Scientists admit they’re helpless against deadly superbug

Scientists admit they're helpless against deadly superbug. Image: Kateryna Kon/

Top scientists have admitted they are helpless against a deadly fungal superbug that has caused thousands of deaths across the globe.

In a study by experts at McMaster University in Hamilton, Ontario, Canada, researchers revealed they can’t stop outbreaks of the superbug – Candida Auris – due to the way it mutates.

Most superbugs are able to be treated effectively because when they mutate, they simply create copies of themselves. Scientists know exactly what germs they need to target, and can work to produce medicines that tackle and kill the bug.

Candida Auris, however, mutates sexually, meaning when two strains come together, instead of creating a direct replica of themselves, they form an offspring different from the original parental strains.

This means professors can’t keep up with the bacteria as it mutates, making it resistant to drugs created to target the parent microbes.

More than 1,300 different types of the little-known pathogen were examined in the McMaster study, which was published in the Computation and Structural Biotechnology Journal.

The team of researchers were proved right in their suspicions that recombination events, or sexual activity, was the reason that the fungal disease hasn’t been responding to drugs.

Researchers at McMaster University in Canada published their findings in the Computational and Structural Biotechnology Journal

Jianping Xu is a professor within McMaster’s Department of Biology, and a researcher with Canada’s Global Nexus for Pandemics and Biological Threats, said of the study: “The research tells us that this fungus has recombined in the past and can recombine in nature, which enable it to generate new genetic variants rather quickly.”

Patients that carry Candida Auris may suffer from bloodstream infections, wound infections, ear infections, and in most extreme cases, death. It is thought those in nursing homes, and people with IV lines and tubes in their body, are more susceptible to catching the disease.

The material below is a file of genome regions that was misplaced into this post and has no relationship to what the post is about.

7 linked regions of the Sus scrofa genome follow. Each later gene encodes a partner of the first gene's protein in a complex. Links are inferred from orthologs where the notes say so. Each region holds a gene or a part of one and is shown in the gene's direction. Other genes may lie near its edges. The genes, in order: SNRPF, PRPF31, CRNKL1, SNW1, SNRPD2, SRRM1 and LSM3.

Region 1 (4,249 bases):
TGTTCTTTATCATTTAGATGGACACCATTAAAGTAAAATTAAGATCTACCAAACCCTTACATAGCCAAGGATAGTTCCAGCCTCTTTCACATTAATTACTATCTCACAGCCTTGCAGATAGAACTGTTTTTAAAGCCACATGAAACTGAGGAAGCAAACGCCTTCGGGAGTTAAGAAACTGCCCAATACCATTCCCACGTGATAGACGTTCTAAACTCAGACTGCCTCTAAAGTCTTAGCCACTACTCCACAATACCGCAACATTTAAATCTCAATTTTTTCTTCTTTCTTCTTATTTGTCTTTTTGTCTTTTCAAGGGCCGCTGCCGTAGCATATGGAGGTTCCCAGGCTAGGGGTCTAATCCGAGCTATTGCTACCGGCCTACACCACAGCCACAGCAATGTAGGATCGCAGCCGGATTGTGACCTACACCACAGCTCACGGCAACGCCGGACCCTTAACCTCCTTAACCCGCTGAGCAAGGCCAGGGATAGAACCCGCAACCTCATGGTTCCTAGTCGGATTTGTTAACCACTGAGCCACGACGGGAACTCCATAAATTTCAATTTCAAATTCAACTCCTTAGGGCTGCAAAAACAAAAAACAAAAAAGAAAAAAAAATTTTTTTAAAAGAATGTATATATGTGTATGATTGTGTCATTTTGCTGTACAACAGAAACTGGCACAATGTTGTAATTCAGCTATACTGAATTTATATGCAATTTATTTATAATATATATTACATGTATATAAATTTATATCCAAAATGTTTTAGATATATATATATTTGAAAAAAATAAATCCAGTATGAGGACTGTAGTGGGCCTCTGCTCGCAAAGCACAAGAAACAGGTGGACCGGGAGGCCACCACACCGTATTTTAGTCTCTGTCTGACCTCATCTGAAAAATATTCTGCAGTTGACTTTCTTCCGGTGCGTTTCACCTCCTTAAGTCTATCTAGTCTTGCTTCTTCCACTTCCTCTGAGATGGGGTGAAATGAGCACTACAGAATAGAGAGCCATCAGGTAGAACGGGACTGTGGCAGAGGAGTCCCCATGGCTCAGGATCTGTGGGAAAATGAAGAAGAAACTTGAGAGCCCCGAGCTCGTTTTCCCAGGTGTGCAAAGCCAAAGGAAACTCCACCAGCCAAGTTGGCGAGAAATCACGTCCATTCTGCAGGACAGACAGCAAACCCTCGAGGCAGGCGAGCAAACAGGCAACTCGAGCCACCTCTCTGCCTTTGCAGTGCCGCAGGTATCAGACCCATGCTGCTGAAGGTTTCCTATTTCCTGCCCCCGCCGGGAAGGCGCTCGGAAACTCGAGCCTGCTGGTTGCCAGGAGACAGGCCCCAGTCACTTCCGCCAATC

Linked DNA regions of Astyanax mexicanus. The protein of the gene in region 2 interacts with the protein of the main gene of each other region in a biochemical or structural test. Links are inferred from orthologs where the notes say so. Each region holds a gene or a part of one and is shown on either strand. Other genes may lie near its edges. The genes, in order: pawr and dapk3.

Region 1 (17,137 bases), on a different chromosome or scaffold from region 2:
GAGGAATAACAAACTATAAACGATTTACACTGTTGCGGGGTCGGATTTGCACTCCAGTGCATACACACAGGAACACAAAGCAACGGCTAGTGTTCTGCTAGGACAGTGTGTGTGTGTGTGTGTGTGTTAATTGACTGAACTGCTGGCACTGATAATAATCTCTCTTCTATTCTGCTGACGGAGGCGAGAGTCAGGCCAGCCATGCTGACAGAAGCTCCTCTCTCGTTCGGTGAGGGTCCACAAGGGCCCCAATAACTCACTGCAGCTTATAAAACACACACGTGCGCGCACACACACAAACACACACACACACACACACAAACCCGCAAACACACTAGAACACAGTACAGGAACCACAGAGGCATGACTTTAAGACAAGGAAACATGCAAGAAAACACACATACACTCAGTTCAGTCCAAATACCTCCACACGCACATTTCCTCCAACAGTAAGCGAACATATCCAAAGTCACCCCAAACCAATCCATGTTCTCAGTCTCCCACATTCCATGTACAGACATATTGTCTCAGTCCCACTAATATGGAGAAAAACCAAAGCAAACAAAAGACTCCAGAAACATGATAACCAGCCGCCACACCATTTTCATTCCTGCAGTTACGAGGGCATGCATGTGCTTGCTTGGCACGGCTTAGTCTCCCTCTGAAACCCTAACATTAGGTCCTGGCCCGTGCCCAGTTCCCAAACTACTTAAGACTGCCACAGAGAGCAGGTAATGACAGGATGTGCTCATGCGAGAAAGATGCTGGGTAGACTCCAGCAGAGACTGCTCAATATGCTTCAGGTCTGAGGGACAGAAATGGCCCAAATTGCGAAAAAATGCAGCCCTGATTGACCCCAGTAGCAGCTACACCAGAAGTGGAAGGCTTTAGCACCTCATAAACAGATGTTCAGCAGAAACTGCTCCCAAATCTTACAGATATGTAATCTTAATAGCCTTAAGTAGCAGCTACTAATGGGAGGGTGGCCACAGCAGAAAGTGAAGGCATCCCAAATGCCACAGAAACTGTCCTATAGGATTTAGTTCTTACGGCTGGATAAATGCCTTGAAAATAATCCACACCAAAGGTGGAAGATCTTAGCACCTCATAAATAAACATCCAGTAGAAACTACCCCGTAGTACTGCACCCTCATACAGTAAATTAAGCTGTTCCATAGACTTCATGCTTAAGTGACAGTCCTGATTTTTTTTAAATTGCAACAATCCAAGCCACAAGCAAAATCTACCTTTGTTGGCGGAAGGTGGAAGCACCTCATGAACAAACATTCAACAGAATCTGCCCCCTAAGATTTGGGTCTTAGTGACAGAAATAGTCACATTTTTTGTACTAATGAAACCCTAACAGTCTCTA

“That may sound frightening, but it’s a double-edged sword,” Xu said. “Because we learned they could recombine in nature, we could possibly replicate the process in the lab, which could allow us to understand the genetic controls of virulence and drug resistance and potentially other traits that make it such a dangerous pathogen, much faster.”

The virus first appeared in 2009 and has five different lineages, known as Clades, that have emerged from all corners of the globe.

Clade I is primarily from South Asia, Clade II from East Asia, Clade III from Africa, Clade IV from the Americas, and several strains of Clade V were traced to being from Iran in Central Asia.

Canada is one of the countries that has three of the five known claves, with researchers stating some came from within the same hospital.

“The mixing of strains in the same hospital, potentially in the same patient, creates an opportunity for them to meet and mate,” Xu said.

“This study is about sex and the implication of sex to organisms is often very broad. For fungi, it means they can spread genes that are beneficial to them much faster through populations than asexual reproduction alone.”

The study’s findings come fresh off the back of news from the World Health Organisation that over 1,300 new cases of monkeypox have been found in the last two weeks.

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Written by

Tom Hurley